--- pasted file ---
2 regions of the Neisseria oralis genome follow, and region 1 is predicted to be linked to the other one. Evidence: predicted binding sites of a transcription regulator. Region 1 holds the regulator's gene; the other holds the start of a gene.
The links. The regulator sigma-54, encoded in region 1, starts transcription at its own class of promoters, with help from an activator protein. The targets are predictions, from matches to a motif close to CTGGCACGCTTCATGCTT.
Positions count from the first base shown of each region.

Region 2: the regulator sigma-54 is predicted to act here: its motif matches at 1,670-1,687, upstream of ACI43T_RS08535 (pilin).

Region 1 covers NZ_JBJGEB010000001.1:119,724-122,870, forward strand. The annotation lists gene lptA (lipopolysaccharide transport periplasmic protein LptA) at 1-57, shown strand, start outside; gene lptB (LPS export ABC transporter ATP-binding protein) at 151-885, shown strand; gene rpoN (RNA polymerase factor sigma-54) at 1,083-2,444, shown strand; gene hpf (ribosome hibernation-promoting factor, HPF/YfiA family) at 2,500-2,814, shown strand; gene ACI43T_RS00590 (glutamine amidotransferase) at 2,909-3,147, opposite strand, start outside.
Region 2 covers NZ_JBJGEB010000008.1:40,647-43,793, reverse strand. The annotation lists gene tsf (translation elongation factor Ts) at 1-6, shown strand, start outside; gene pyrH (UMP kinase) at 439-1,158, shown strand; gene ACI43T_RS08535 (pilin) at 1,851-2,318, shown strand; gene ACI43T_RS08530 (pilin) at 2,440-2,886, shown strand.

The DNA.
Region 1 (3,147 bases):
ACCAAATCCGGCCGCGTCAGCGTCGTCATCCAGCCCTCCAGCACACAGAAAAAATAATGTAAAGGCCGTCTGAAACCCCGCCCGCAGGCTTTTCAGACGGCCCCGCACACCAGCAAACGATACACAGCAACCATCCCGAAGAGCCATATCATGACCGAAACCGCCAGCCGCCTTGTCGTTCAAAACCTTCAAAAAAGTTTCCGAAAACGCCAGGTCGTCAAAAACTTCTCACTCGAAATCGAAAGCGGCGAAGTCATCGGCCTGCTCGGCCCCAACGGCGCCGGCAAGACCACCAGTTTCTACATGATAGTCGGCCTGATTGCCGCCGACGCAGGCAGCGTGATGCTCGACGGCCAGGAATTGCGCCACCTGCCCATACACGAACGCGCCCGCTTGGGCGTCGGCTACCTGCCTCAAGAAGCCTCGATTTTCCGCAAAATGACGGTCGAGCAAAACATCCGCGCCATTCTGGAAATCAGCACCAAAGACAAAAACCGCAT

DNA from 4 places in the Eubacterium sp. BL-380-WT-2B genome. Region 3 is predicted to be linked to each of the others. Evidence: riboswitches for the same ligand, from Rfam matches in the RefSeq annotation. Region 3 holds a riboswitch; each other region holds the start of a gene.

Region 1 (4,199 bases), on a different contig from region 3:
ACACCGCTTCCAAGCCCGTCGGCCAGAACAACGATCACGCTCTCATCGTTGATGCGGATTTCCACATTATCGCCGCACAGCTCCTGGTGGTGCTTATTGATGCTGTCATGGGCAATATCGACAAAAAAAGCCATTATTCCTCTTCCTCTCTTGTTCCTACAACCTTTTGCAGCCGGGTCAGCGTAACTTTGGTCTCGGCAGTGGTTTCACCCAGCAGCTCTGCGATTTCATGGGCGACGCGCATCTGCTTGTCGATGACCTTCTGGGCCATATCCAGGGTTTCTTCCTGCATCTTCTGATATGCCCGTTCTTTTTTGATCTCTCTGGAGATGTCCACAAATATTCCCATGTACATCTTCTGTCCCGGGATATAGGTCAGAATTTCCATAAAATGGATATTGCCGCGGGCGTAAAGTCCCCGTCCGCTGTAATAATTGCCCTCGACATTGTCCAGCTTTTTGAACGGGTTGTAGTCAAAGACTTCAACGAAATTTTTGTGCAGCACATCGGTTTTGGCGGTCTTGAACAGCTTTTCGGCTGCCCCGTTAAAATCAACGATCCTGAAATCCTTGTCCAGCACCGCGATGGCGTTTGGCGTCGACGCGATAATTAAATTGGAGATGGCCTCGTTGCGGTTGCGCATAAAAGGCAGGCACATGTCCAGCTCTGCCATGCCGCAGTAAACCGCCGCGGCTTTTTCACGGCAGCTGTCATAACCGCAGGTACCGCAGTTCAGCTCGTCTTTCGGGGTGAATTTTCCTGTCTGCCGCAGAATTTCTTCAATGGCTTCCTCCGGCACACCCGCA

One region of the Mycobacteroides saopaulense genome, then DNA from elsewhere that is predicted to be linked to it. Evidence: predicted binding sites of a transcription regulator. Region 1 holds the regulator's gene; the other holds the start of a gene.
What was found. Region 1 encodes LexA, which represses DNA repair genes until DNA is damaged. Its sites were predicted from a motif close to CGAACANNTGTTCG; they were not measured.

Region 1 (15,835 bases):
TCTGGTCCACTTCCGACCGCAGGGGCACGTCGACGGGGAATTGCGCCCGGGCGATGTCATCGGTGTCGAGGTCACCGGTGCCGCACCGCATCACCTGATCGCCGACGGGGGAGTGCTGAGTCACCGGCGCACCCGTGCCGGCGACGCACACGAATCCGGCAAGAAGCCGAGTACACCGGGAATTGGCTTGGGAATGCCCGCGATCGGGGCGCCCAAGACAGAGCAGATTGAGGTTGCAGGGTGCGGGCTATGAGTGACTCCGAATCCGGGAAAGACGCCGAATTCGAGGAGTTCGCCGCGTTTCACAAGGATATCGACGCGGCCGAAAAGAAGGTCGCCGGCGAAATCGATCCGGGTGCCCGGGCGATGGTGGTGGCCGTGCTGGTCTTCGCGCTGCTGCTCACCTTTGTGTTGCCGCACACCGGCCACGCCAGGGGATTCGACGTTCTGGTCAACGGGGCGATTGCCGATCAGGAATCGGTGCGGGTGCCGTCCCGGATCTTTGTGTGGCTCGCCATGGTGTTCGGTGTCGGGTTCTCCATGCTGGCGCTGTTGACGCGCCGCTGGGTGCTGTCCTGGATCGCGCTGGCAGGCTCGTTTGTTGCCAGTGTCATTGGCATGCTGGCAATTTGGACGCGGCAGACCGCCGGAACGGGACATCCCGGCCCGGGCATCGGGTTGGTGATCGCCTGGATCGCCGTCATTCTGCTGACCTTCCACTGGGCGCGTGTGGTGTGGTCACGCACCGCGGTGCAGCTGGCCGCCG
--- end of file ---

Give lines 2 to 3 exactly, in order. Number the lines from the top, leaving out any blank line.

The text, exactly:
The links. The regulator sigma-54, encoded in region 1, starts transcription at its own class of promoters, with help from an activator protein. The targets are predictions, from matches to a motif close to CTGGCACGCTTCATGCTT.
Positions count from the first base shown of each region.